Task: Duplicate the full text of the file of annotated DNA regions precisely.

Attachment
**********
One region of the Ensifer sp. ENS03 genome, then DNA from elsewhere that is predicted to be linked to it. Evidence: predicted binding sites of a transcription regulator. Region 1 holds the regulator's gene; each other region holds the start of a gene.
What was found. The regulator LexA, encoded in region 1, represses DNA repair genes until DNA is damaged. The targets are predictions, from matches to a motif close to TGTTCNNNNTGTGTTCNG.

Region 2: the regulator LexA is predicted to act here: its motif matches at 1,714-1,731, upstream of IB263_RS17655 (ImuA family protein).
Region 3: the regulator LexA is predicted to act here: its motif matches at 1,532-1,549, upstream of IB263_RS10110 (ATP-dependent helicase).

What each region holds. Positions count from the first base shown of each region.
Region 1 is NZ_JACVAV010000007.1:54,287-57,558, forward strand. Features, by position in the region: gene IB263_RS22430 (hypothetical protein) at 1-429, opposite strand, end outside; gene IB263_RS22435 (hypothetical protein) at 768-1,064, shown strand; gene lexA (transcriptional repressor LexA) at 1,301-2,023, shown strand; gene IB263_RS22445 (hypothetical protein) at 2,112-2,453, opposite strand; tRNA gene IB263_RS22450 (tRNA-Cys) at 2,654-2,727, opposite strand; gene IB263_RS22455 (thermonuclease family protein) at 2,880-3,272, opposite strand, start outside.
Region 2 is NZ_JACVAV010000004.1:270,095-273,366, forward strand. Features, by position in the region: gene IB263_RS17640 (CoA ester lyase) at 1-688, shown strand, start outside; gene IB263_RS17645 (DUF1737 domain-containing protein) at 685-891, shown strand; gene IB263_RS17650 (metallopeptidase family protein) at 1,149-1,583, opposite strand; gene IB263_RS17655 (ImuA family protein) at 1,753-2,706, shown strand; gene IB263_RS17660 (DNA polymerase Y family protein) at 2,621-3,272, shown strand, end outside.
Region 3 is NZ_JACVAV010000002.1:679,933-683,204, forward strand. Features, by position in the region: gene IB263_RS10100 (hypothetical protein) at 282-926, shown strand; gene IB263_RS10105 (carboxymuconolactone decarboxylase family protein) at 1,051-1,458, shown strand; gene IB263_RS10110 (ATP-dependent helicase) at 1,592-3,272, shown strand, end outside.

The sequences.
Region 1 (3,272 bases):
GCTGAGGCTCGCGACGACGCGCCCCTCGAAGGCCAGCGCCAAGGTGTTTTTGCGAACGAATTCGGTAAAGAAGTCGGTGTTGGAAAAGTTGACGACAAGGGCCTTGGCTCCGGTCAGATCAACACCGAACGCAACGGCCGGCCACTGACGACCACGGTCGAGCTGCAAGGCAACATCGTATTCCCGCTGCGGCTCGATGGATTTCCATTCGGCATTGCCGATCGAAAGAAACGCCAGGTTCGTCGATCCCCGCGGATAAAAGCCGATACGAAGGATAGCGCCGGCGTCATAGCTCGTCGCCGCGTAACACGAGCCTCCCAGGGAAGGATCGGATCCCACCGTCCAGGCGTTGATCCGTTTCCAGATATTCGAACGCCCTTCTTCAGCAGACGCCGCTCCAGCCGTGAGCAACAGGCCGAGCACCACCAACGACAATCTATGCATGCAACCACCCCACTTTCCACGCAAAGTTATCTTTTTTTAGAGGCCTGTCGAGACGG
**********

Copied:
One region of the Ensifer sp. ENS03 genome, then DNA from elsewhere that is predicted to be linked to it. Evidence: predicted binding sites of a transcription regulator. Region 1 holds the regulator's gene; each other region holds the start of a gene.
What was found. The regulator LexA, encoded in region 1, represses DNA repair genes until DNA is damaged. The targets are predictions, from matches to a motif close to TGTTCNNNNTGTGTTCNG.

Region 2: the regulator LexA is predicted to act here: its motif matches at 1,714-1,731, upstream of IB263_RS17655 (ImuA family protein).
Region 3: the regulator LexA is predicted to act here: its motif matches at 1,532-1,549, upstream of IB263_RS10110 (ATP-dependent helicase).

What each region holds. Positions count from the first base shown of each region.
Region 1 is NZ_JACVAV010000007.1:54,287-57,558, forward strand. Features, by position in the region: gene IB263_RS22430 (hypothetical protein) at 1-429, opposite strand, end outside; gene IB263_RS22435 (hypothetical protein) at 768-1,064, shown strand; gene lexA (transcriptional repressor LexA) at 1,301-2,023, shown strand; gene IB263_RS22445 (hypothetical protein) at 2,112-2,453, opposite strand; tRNA gene IB263_RS22450 (tRNA-Cys) at 2,654-2,727, opposite strand; gene IB263_RS22455 (thermonuclease family protein) at 2,880-3,272, opposite strand, start outside.
Region 2 is NZ_JACVAV010000004.1:270,095-273,366, forward strand. Features, by position in the region: gene IB263_RS17640 (CoA ester lyase) at 1-688, shown strand, start outside; gene IB263_RS17645 (DUF1737 domain-containing protein) at 685-891, shown strand; gene IB263_RS17650 (metallopeptidase family protein) at 1,149-1,583, opposite strand; gene IB263_RS17655 (ImuA family protein) at 1,753-2,706, shown strand; gene IB263_RS17660 (DNA polymerase Y family protein) at 2,621-3,272, shown strand, end outside.
Region 3 is NZ_JACVAV010000002.1:679,933-683,204, forward strand. Features, by position in the region: gene IB263_RS10100 (hypothetical protein) at 282-926, shown strand; gene IB263_RS10105 (carboxymuconolactone decarboxylase family protein) at 1,051-1,458, shown strand; gene IB263_RS10110 (ATP-dependent helicase) at 1,592-3,272, shown strand, end outside.

The sequences.
Region 1 (3,272 bases):
GCTGAGGCTCGCGACGACGCGCCCCTCGAAGGCCAGCGCCAAGGTGTTTTTGCGAACGAATTCGGTAAAGAAGTCGGTGTTGGAAAAGTTGACGACAAGGGCCTTGGCTCCGGTCAGATCAACACCGAACGCAACGGCCGGCCACTGACGACCACGGTCGAGCTGCAAGGCAACATCGTATTCCCGCTGCGGCTCGATGGATTTCCATTCGGCATTGCCGATCGAAAGAAACGCCAGGTTCGTCGATCCCCGCGGATAAAAGCCGATACGAAGGATAGCGCCGGCGTCATAGCTCGTCGCCGCGTAACACGAGCCTCCCAGGGAAGGATCGGATCCCACCGTCCAGGCGTTGATCCGTTTCCAGATATTCGAACGCCCTTCTTCAGCAGACGCCGCTCCAGCCGTGAGCAACAGGCCGAGCACCACCAACGACAATCTATGCATGCAACCACCCCACTTTCCACGCAAAGTTATCTTTTTTTAGAGGCCTGTCGAGACGG